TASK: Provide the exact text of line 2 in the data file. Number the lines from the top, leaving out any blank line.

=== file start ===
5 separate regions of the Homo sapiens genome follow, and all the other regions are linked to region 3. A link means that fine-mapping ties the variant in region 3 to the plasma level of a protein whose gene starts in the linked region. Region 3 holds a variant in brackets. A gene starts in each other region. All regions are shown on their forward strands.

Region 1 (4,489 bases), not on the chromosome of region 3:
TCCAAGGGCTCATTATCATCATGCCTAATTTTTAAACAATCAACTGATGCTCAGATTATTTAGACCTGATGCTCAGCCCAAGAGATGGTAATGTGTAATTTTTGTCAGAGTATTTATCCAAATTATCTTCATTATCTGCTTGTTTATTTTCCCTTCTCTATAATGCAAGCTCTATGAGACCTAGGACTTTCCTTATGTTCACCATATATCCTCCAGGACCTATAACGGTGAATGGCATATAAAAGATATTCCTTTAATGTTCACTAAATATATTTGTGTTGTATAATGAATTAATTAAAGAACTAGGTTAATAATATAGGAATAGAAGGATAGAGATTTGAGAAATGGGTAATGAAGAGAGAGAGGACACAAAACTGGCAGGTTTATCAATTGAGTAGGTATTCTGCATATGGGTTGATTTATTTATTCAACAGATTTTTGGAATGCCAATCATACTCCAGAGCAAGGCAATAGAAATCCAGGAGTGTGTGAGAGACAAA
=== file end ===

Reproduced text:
Region 1 (4,489 bases), not on the chromosome of region 3: